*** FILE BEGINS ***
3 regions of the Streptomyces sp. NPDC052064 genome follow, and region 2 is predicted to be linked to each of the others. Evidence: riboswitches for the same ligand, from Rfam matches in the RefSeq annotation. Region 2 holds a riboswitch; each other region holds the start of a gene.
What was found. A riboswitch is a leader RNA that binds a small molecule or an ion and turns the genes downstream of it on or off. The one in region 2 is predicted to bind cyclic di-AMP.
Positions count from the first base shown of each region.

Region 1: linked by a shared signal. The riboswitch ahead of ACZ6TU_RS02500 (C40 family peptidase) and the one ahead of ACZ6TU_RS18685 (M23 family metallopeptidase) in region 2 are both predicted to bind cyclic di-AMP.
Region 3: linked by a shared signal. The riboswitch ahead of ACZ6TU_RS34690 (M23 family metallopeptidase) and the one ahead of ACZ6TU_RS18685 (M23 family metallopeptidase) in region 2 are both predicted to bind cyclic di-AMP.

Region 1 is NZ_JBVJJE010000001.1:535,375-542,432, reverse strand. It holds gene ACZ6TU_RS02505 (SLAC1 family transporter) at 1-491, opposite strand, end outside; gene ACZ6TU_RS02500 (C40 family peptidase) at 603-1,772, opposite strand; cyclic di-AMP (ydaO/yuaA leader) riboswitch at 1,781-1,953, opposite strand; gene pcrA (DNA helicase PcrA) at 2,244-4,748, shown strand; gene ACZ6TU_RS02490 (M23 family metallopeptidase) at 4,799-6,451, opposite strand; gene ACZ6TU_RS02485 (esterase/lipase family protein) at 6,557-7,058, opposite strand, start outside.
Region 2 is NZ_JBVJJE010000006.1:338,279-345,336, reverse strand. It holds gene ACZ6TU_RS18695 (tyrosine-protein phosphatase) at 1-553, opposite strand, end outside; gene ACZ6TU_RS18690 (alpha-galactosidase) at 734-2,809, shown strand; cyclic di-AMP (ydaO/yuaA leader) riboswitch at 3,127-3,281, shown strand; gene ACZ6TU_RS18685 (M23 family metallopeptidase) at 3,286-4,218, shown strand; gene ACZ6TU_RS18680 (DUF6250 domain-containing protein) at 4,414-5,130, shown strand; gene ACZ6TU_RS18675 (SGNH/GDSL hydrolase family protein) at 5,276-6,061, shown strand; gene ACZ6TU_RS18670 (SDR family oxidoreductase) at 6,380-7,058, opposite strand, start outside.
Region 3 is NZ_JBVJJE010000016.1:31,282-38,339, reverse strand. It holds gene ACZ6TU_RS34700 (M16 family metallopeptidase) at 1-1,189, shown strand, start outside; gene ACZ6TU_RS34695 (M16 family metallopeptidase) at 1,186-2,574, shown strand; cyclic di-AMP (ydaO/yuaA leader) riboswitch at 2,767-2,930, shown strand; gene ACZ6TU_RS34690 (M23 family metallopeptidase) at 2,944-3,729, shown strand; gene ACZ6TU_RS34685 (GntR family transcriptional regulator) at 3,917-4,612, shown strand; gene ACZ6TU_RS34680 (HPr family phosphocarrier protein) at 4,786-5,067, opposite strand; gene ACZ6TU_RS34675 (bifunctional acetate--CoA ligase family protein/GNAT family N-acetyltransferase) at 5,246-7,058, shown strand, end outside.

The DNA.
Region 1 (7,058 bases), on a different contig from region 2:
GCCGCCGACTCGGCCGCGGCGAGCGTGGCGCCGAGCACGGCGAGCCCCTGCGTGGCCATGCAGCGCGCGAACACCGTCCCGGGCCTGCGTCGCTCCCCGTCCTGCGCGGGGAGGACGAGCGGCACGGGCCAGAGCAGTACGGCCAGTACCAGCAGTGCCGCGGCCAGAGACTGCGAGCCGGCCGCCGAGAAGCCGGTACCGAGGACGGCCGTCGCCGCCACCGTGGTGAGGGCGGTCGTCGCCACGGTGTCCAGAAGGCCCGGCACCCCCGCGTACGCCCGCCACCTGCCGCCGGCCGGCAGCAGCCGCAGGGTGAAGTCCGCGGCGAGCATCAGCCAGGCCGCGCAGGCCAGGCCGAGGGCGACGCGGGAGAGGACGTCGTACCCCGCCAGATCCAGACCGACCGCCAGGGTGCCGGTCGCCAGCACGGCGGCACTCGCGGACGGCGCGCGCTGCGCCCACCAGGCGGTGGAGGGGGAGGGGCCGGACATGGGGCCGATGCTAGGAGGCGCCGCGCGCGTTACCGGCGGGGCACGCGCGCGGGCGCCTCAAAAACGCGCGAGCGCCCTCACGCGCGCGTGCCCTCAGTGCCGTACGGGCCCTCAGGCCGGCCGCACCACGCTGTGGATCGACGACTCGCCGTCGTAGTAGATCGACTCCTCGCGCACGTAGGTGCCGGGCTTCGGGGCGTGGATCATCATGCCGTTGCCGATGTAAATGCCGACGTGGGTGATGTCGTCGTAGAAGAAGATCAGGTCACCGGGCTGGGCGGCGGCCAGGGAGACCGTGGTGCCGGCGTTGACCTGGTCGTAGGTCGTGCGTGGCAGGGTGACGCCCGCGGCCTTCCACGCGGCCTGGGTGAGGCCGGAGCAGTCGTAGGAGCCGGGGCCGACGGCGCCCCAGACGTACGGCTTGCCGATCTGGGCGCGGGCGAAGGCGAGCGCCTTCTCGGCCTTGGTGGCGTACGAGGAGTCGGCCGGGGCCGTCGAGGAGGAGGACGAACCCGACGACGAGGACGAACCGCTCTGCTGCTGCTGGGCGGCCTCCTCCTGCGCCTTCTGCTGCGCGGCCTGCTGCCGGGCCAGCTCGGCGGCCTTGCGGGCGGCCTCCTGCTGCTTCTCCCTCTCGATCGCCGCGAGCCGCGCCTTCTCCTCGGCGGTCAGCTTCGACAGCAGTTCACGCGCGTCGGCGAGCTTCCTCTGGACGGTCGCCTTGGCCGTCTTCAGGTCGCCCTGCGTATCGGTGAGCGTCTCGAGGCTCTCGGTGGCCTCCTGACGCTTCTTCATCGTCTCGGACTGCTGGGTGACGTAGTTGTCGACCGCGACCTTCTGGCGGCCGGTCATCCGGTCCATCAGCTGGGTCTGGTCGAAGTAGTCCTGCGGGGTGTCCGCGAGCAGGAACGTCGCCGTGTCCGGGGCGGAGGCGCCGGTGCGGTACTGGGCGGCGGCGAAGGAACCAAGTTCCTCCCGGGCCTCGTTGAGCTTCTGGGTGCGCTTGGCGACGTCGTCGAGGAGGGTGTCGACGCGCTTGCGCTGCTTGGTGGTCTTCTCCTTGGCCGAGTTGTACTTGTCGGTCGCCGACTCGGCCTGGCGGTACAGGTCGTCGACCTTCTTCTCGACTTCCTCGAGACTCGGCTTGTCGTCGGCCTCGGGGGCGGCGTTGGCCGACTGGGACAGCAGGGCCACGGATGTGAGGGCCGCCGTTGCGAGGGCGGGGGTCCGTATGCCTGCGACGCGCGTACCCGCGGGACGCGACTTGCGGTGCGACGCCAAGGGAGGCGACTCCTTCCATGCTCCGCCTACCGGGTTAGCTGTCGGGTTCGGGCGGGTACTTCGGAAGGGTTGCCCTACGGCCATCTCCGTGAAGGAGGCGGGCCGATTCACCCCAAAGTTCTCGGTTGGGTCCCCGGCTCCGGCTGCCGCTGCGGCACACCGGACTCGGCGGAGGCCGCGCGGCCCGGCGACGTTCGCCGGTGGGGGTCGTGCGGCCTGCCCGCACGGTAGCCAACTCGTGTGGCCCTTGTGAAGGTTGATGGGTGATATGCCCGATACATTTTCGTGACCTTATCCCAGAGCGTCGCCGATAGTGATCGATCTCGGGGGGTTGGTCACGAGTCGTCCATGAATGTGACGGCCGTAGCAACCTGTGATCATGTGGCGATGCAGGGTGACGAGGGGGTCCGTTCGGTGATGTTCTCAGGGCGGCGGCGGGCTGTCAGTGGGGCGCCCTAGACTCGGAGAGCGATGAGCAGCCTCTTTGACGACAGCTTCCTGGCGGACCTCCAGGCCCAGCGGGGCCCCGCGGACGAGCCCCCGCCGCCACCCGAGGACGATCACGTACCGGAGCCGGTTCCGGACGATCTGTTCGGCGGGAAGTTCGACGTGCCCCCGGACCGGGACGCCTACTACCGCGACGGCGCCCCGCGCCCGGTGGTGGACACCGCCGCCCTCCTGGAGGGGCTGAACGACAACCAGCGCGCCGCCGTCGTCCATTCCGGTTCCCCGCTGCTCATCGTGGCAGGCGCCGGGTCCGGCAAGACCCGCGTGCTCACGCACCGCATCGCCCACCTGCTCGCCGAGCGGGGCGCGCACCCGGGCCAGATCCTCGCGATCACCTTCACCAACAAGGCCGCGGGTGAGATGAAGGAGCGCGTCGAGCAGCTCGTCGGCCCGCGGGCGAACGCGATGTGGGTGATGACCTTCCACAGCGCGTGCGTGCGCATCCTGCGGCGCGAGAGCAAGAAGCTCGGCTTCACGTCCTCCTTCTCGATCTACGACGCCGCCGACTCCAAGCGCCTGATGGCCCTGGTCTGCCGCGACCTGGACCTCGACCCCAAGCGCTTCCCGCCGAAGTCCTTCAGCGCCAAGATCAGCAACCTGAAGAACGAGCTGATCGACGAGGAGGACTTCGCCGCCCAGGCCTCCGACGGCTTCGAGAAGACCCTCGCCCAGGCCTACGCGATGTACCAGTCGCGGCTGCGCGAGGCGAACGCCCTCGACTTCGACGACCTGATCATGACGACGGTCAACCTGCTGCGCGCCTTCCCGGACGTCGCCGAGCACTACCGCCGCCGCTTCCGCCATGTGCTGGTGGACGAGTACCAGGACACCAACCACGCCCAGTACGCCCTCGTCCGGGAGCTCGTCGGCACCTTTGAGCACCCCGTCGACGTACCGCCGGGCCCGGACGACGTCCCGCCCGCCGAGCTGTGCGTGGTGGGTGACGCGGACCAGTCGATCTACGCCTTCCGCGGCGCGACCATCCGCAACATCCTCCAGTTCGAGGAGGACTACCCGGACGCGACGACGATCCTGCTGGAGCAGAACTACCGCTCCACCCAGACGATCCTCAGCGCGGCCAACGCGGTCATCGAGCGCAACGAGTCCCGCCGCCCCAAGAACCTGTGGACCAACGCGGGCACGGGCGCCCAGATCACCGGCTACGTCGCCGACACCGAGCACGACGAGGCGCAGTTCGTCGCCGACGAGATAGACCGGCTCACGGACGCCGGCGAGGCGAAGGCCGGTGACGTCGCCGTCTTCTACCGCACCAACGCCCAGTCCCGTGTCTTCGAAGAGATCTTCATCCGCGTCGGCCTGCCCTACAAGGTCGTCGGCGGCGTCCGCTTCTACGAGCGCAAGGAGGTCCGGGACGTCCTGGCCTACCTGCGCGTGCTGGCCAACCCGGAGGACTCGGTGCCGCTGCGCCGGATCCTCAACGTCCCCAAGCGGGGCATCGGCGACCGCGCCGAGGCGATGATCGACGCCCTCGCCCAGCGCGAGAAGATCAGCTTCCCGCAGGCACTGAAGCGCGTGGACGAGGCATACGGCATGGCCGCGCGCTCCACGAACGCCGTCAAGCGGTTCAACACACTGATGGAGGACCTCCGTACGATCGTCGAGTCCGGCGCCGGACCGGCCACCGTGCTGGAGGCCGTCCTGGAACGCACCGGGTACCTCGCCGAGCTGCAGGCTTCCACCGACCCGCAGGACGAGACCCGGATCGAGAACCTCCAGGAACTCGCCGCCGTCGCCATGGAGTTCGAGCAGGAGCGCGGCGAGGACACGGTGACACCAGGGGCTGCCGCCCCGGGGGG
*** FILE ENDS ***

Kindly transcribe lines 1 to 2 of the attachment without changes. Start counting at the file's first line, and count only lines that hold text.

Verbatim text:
3 regions of the Streptomyces sp. NPDC052064 genome follow, and region 2 is predicted to be linked to each of the others. Evidence: riboswitches for the same ligand, from Rfam matches in the RefSeq annotation. Region 2 holds a riboswitch; each other region holds the start of a gene.
What was found. A riboswitch is a leader RNA that binds a small molecule or an ion and turns the genes downstream of it on or off. The one in region 2 is predicted to bind cyclic di-AMP.